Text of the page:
PORTLAND, Ore. (KOIN) – The Oregon Coast Aquarium is feeling a glimmer of hope after staff discovered the most sunflower sea stars in one location since the current bout of sea star wasting syndrome began decimating populations in 2013.
According to the Oregon Coast Aquarium, 25 critically endangered sunflower sea stars were found in Yaquina Bay in Newport.
Aquarium staff had been searching the bay for fish and invertebrates, which the aquarium is allowed to acquire a limited number of each year. During the search, they documented one adult and 24 juvenile sunflower sea stars.
The largest one they found measured six inches across. Fully grown, the sea stars can reach up to four feet across and have as many as 26 arms.
“We have to document this,” Tiffany Rudek, an aquarist at the Oregon Coast Aquarium, said when she began measuring the stars. “It’s incredible. It’s unprecedented. I am so excited about what this could mean for the species.”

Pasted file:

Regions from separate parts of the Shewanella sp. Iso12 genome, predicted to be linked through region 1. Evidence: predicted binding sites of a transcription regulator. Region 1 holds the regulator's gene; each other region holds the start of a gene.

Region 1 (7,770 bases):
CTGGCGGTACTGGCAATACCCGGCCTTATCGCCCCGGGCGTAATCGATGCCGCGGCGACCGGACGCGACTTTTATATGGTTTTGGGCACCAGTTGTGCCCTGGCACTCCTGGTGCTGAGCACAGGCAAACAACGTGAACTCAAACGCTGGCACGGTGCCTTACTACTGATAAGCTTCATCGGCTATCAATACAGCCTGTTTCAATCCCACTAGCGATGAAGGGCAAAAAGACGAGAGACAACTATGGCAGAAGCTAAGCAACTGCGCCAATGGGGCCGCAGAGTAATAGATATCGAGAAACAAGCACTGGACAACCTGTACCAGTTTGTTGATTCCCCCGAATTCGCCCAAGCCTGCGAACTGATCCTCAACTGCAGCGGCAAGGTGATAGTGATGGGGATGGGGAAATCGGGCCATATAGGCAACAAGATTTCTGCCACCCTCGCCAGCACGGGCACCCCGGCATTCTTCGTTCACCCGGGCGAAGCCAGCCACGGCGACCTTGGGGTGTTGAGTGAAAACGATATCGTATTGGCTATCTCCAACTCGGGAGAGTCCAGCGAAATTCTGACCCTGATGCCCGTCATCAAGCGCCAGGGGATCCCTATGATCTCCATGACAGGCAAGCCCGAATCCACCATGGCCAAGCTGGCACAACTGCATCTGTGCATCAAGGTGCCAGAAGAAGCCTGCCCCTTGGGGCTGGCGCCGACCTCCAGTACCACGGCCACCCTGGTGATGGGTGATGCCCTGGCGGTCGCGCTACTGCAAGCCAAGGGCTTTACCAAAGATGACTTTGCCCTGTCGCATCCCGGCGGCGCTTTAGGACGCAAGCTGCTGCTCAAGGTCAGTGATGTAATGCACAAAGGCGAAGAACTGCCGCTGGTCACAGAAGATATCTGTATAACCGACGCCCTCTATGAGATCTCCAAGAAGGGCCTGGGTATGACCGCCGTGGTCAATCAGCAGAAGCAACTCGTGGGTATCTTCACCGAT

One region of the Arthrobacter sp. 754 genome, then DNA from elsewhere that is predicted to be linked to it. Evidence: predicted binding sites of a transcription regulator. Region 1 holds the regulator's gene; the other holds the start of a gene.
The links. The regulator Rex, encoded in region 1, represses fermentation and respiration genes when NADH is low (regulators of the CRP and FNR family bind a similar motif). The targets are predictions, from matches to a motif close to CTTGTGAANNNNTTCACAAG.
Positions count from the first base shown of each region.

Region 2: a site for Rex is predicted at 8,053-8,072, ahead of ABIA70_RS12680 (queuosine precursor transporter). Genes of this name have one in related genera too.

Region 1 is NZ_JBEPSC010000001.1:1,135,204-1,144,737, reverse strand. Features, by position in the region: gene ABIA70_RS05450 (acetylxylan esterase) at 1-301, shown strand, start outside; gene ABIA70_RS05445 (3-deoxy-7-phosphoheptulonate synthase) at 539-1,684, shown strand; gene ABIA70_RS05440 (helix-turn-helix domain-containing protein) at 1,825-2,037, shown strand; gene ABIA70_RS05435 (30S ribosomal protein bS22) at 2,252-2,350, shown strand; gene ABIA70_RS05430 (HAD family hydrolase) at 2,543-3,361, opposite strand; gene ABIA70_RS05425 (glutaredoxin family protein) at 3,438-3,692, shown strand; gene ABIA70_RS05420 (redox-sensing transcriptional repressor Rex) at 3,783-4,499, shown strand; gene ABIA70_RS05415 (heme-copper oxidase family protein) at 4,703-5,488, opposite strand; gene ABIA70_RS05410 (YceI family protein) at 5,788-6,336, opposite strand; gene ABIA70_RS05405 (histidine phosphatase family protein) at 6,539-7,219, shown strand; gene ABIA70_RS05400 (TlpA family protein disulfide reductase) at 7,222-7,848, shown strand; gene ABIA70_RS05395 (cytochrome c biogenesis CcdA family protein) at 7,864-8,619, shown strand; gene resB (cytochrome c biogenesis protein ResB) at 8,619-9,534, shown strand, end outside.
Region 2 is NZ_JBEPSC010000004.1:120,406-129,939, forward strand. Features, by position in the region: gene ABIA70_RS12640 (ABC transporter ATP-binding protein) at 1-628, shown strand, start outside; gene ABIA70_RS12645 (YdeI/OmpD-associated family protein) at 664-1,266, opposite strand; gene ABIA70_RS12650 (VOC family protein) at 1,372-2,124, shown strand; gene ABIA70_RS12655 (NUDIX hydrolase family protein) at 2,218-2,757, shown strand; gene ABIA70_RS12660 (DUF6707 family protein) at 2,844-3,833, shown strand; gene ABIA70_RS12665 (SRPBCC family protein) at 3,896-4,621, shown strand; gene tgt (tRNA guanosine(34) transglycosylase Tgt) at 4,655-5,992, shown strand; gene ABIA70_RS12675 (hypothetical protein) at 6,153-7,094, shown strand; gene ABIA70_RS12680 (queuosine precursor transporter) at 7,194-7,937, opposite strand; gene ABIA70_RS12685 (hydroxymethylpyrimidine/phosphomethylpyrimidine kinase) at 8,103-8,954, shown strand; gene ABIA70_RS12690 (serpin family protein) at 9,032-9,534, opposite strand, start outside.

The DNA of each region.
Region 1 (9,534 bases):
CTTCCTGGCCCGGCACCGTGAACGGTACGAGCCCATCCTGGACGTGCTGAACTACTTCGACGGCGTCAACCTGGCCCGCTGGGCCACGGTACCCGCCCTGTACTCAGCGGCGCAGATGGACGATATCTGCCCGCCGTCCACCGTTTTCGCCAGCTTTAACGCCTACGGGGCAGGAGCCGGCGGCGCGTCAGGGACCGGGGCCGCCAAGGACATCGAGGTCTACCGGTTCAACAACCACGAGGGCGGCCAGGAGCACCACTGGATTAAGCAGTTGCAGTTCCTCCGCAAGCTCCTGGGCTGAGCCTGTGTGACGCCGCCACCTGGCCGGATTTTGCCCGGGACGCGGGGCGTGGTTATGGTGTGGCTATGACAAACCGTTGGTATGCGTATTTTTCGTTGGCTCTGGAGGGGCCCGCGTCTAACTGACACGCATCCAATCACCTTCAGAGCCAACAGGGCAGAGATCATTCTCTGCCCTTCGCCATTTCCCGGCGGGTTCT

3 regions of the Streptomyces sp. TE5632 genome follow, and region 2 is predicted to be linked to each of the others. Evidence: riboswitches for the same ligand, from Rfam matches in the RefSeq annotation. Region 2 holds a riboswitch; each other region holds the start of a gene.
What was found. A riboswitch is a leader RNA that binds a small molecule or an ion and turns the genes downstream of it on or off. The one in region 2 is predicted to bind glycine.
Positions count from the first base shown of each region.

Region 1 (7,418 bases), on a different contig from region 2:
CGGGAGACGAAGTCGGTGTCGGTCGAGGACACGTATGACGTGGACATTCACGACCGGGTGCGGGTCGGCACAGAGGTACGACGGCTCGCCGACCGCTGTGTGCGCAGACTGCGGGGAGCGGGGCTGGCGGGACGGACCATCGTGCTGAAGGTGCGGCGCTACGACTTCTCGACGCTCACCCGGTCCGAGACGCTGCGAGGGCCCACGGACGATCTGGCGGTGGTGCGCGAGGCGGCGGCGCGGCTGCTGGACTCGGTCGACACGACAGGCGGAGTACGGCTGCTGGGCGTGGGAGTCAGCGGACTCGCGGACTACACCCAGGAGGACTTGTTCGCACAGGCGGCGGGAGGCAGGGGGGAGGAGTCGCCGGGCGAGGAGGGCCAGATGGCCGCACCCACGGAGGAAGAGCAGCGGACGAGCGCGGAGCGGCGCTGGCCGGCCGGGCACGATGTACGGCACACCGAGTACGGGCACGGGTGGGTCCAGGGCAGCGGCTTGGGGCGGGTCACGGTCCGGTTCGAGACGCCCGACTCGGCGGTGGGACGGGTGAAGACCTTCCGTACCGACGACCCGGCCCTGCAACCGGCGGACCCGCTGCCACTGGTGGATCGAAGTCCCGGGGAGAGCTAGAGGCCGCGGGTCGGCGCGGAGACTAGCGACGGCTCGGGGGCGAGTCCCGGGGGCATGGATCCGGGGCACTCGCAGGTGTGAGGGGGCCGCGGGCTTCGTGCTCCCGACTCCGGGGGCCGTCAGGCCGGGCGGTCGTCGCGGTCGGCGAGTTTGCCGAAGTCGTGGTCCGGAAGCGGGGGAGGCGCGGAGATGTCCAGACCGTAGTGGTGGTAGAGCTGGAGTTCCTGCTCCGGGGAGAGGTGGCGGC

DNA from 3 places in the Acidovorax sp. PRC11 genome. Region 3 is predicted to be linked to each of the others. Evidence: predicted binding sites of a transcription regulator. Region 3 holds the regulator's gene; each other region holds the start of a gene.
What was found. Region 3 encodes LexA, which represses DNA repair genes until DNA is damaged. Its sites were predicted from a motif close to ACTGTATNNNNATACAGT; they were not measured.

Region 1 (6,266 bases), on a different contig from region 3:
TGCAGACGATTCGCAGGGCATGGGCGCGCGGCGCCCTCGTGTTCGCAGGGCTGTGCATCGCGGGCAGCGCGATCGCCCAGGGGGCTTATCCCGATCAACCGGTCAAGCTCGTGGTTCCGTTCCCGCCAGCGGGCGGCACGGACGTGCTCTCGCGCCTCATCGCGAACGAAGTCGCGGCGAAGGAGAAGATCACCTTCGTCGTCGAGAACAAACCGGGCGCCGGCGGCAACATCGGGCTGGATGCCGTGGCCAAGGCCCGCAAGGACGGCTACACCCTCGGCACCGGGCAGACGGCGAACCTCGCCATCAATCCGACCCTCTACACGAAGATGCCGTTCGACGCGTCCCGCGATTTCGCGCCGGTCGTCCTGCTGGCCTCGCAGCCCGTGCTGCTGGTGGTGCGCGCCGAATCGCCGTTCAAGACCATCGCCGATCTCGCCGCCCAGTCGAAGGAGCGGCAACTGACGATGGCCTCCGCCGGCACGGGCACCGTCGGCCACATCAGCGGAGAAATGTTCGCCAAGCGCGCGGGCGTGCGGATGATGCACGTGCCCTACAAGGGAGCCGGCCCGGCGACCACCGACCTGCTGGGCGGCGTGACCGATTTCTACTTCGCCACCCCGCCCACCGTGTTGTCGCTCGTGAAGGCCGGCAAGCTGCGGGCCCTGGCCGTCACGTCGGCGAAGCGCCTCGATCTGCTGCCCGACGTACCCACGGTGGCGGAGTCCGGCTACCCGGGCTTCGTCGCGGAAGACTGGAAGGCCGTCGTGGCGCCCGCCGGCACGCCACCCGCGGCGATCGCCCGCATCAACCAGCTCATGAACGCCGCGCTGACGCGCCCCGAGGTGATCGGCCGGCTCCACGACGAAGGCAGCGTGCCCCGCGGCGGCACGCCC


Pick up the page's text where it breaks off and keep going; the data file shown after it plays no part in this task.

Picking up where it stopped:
Rudek has spent the last several years developing an effective treatment for sea stars impacted by stress, injury or disease, including those suffering with sea star wasting syndrome symptoms.
From 2013 to 2017, sea star wasting syndrome caused a mass die off of sea stars along the Pacific Coast. The National Oceanic and Atmospheric Administration estimates 90% of the sunflower sea star population died from the disease.
Sunflower sea stars are native to the coastal waters of the Northeast Pacific Ocean and are a keystone species. They help control the sea urchin populations which in turn prevents the destruction of offshore kelp forests. These kelp forests are vital habitats for marine life, the Oregon Coast Aquarium said.
Aquarium staff photographed and measured the 25 sunflower sea stars they found before carefully returning them to the sea floor.
“This concentration of juvenile sunflower stars may be a precursor of the species’ recovery, though only time will tell,” the Oregon Coast Aquarium wrote in a press release.